Jamie B District 1

  • Supports the program to hold landlords accountable

  • Family had/has health issues from living situation, complaint filed, inspector came out, landlord refused to address issues

  • Would like renters not to be penalized by the program

Council Discussion

Gutowsky District 1: Question About Public Engagement

City staff: Engagement began with the housing strategic plan and our climate future 2020. Feedback from both plans was for a rental licensing/registration program. Work session with council occurred, feedback was more specific on what a program would look like, this occurred in 202

1. Community questionnaire and rental industry questionnaire occurred. Rental housing task force met. Presentations were given to various stakeholder groups.

Councilmember Gutowsky District 1: Thank you, there was a lot of outreach, wrestling with that vs more recent feedback that has issues with the program

Mayor Arndt: Recalled that the taskforce recommended registration only

Overton Housing Manager: Task Force Recommendation was implement mandatory registration and improve complaint based inspection program. Staff said proactive inspections are the only way to address the council question of how many issues there are with rental housing stock. This was not made by the task force

Councilmember Ohlson District 5: Thanks for community feedback. Understands business don’t want to be regulated or the city to inspect landlord property. Various businesses are inspected by the government, fire, health etc. Says landlords costs/potential rental increases are minimal maybe $90 a year for a single family home $7 or $8 a month and then potentially spread with multiple renters. Minimal habitability standards (Window egress, smoke and carbon monoxide detectors) might have higher costs but that’s worth it for safety. Believes most landlords are following these standards but they are needed for the bad actors and avoid competitive disadvantage. Elasticity of demand not all costs are passed on to the end consumer depends on the market. Low income renters still need places to stay that meet standards. Suggests loans for landlords who can’t meet minimal habitability standards. If no inspections, wants to incorporate feedback for registration system mediation, education, voluntary ranking system etc.

Mayor Pro Temp/Councilmember Francis District 6: Thanks for community engagement and feedback. Wants safe living environment and avoid unintended consequences. There are no options for folks on the margin living in substandard housing. Supports registration to communicate with landlords. Supports education and outreach including funding organizations engaged in the work. Supports enhanced mediation and protection for tenants. Supports registration program with these components and working with the community to address safety and compatibility. Consider mid-year appropriation for revolving loan fund for landlords to improve properties to habitability standards. Come back to this issue with better data in 2-3 years.

Councilmember Pignataro District 2: Thanks for community engagement and feedback. Problem is balancing “good” and “bad” landlords. Initially thought year-18 months was enough time to get data, now 2-3 years. Fix existing system, partner with non-profits on education including lease components and outreach so people know about the complaint-based system and there are safeguards against retaliation. Supports landlord loan program. Suggest vote no. Wants more education and outreach, minimal habitability standards clearly defined, landlord ranking database, ideas and suggestions compiled.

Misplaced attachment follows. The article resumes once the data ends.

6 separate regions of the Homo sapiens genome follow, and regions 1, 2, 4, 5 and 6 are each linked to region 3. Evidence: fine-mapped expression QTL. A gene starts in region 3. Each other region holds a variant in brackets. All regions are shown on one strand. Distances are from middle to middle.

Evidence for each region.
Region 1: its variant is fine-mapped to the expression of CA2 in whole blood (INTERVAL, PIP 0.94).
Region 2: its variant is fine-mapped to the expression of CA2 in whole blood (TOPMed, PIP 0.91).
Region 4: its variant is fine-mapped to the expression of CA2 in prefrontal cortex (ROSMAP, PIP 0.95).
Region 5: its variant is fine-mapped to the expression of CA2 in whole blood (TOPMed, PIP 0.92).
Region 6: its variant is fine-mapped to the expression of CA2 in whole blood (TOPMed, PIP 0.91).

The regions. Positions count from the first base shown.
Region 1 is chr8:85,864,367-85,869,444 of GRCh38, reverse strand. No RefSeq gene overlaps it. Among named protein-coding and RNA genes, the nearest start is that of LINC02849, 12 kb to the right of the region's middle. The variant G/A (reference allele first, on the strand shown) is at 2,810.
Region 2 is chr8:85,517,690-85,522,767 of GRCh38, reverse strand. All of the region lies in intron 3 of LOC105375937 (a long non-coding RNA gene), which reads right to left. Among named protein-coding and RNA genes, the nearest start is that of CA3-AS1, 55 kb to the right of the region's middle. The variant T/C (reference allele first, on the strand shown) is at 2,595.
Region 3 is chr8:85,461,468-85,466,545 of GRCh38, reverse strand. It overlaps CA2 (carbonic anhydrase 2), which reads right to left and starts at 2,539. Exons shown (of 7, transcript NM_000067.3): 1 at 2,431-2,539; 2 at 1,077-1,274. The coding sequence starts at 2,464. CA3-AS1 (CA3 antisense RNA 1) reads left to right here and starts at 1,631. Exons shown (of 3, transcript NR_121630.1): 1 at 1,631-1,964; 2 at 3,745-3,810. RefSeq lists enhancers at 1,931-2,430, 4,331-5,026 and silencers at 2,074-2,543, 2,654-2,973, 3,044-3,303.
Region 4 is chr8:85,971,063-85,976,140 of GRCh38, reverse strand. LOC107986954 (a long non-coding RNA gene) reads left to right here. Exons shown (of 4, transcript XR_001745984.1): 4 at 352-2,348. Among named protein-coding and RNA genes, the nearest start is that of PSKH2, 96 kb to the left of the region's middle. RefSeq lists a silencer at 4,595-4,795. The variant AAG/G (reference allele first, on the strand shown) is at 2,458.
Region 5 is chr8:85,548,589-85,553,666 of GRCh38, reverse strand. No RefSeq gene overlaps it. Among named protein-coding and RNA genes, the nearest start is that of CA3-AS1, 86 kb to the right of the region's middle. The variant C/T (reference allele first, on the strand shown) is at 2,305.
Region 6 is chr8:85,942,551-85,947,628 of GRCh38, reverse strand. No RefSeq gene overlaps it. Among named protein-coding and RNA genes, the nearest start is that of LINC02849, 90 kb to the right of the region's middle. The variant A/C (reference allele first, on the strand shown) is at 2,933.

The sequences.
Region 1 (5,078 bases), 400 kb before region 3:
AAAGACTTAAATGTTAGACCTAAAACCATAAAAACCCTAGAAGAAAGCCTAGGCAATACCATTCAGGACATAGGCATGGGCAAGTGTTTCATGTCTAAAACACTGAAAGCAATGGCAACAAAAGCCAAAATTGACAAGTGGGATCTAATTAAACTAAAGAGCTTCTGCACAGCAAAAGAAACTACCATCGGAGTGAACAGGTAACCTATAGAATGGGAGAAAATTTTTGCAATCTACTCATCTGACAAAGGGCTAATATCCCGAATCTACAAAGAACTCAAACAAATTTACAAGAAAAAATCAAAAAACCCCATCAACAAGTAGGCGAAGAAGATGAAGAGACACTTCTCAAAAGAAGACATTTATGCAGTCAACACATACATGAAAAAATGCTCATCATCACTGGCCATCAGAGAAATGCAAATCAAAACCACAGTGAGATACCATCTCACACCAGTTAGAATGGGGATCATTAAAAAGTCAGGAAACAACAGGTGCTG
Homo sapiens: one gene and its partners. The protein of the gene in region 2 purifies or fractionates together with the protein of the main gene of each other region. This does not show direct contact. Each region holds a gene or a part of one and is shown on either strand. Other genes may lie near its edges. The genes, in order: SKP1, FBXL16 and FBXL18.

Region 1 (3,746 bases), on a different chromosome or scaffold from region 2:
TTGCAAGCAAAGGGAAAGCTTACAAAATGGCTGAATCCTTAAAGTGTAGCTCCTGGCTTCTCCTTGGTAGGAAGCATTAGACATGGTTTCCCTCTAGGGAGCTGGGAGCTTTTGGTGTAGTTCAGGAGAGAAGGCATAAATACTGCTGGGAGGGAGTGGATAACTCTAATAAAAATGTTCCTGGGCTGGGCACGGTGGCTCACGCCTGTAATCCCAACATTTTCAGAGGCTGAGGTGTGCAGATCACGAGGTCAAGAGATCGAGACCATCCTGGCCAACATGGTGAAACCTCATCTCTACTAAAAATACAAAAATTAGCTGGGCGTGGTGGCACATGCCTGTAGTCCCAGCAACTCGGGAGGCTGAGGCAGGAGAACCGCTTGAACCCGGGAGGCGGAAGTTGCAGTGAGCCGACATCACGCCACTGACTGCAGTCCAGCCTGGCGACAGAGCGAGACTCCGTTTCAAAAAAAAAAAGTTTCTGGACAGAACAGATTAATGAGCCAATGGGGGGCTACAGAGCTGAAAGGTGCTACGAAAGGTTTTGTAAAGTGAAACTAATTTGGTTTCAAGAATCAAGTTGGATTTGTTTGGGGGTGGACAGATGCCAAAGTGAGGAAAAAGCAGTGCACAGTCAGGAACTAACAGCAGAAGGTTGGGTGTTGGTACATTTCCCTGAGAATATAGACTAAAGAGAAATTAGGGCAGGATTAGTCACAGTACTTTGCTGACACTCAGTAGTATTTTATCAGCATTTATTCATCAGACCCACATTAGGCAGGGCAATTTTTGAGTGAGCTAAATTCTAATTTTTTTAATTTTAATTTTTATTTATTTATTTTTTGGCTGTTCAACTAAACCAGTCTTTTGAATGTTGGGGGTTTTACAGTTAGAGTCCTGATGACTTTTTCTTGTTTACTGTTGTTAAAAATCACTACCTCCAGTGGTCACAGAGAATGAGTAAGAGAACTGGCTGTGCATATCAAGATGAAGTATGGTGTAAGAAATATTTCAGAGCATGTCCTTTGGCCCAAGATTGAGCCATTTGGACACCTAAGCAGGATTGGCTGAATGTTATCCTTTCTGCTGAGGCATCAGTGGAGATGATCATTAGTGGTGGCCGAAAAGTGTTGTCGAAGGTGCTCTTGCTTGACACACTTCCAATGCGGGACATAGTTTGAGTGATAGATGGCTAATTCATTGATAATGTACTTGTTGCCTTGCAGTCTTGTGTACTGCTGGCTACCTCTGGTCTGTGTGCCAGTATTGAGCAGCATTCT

Councilmember Canonico District 3: Thank you for community feedback and engagement. Wants to ensure mediation is also explored. Loan program like epic homes.

Councilmember Gutowsky District 1: Need robust complaint data gathering system. Supports registration system to help with education and outreach. Recognizes appropriation may be needed. Supports guidance on leases for landlord and tenant responsibilities.

Councilmember Peel District 4: Raises concern about enough time for city staff to come back with registration and education and outreach and plans to improve data gathering by May 2nd

City Staff: Registration Ordinance only with additional work in the background possible by May 2nd if additional ordinance language then more time

Councilmember Peel District 4: Wants to give everyone more time, maybe have an additional work session

Mayor Arndt: Ok with registration ordinance with high level education, outreach language May 2nd. Trusts staff to work out the details. Thanks community for feedback and suggestions. Supports check in on work in the future. Looking for “more hopeful” ordinance vs punitive one trusts all stakeholders have good intentions.

Mayor Pro Temp/Councilmember Francis District 6: Request for financial impacts on the asks.

Councilmember Ohlson District 5: Request for when registrations could start. Status quo is not ok. Wants list of suggestions as possibilities in the ordinance. Disagrees with Mayor Arndt that can’t just trust folks, regulations are needed. Lists out why regulations are needed based on current events/issues.

Councilmember Gutowsky District 1: Question about software update plan/costs

City Manager: Summarize next step focus areas and costs for May 16 meeting

Mayor Arndt: Supports that calls out various questions other council members had to be incorporated

Councilmember Pignataro District 2: Data issue includes software and process improvement as well, requires different workstreams.

City Staff: Sees implementation timeline focused on registration and other priorities as a next step to update

Motion to postpone indefinitely second reading of ordinance 58-2023 adopting a rental housing program as an implementation action of the housing strategic plan the our climate future plan passes 7-0

Motion to postpone indefinitely second reading of ordinance 59-2023

appropriating prior year reserves in the general fund for the start up phase of the rental housing program passes 7-0